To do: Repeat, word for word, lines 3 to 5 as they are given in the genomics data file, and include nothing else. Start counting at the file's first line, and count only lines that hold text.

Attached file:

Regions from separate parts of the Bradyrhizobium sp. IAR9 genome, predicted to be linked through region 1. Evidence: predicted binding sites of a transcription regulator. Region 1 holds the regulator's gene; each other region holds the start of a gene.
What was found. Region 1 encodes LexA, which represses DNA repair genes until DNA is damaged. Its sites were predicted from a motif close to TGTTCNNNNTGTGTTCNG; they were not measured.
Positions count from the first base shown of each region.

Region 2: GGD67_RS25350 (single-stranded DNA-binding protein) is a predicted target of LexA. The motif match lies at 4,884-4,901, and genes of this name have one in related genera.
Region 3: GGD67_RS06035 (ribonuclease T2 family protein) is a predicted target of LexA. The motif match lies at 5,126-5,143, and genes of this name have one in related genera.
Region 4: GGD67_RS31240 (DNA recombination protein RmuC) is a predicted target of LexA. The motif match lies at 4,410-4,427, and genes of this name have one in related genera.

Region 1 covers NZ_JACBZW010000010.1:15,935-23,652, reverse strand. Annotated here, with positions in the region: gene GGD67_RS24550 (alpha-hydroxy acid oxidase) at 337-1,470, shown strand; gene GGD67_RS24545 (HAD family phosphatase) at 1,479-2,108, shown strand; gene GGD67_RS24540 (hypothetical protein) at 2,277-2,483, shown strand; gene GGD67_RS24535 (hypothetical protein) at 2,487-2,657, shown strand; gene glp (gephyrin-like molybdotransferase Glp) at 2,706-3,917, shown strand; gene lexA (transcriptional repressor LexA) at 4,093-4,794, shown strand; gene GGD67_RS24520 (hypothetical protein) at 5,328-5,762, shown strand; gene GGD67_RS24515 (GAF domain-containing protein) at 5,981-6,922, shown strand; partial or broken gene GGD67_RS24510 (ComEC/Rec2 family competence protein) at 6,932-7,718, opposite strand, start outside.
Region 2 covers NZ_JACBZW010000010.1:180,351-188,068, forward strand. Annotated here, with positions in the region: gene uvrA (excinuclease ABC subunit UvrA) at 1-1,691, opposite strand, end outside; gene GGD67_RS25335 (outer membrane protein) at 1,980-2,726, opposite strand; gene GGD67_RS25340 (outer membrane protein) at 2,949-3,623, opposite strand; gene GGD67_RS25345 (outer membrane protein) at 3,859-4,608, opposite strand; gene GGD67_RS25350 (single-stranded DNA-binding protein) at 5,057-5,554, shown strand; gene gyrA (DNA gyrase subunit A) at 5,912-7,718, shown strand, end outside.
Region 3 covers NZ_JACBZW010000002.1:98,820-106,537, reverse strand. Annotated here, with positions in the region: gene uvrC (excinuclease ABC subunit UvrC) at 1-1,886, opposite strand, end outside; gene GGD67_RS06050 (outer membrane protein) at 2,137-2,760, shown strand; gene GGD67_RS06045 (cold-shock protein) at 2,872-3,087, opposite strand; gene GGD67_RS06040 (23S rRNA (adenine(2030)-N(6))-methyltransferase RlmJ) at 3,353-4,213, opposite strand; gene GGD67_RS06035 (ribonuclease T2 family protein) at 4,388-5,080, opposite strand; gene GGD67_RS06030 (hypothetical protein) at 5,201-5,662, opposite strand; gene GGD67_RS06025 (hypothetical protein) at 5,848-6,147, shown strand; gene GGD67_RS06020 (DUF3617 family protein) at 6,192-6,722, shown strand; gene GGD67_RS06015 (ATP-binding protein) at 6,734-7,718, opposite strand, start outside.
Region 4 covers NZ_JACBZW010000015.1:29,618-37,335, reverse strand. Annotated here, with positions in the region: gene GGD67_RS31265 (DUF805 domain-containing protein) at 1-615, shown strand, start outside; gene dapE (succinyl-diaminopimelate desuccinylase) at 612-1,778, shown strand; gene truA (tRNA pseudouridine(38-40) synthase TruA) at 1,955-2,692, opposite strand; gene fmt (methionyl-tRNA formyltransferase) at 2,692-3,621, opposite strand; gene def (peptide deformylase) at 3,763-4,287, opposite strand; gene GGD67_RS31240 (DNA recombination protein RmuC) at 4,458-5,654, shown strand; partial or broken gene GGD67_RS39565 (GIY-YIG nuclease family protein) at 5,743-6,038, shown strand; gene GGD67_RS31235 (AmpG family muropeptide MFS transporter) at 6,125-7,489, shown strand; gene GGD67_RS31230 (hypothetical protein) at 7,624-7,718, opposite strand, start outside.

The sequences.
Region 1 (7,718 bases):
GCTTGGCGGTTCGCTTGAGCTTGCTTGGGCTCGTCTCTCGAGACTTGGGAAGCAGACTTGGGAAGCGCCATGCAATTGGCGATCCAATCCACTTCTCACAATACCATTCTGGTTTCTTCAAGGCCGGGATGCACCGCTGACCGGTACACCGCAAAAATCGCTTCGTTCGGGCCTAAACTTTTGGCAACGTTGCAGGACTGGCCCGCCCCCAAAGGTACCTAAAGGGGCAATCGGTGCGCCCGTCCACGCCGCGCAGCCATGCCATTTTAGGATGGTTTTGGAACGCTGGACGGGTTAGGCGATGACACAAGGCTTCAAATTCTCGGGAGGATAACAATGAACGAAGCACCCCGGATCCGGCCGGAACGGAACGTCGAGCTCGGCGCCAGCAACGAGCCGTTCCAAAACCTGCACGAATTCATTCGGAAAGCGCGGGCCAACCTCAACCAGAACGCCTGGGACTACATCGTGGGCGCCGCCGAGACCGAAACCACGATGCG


Positions count from the first base shown of each region.

Region 2: GGD67_RS25350 (single-stranded DNA-binding protein) is a predicted target of LexA. The motif match lies at 4,884-4,901, and genes of this name have one in related genera.
Region 3: GGD67_RS06035 (ribonuclease T2 family protein) is a predicted target of LexA. The motif match lies at 5,126-5,143, and genes of this name have one in related genera.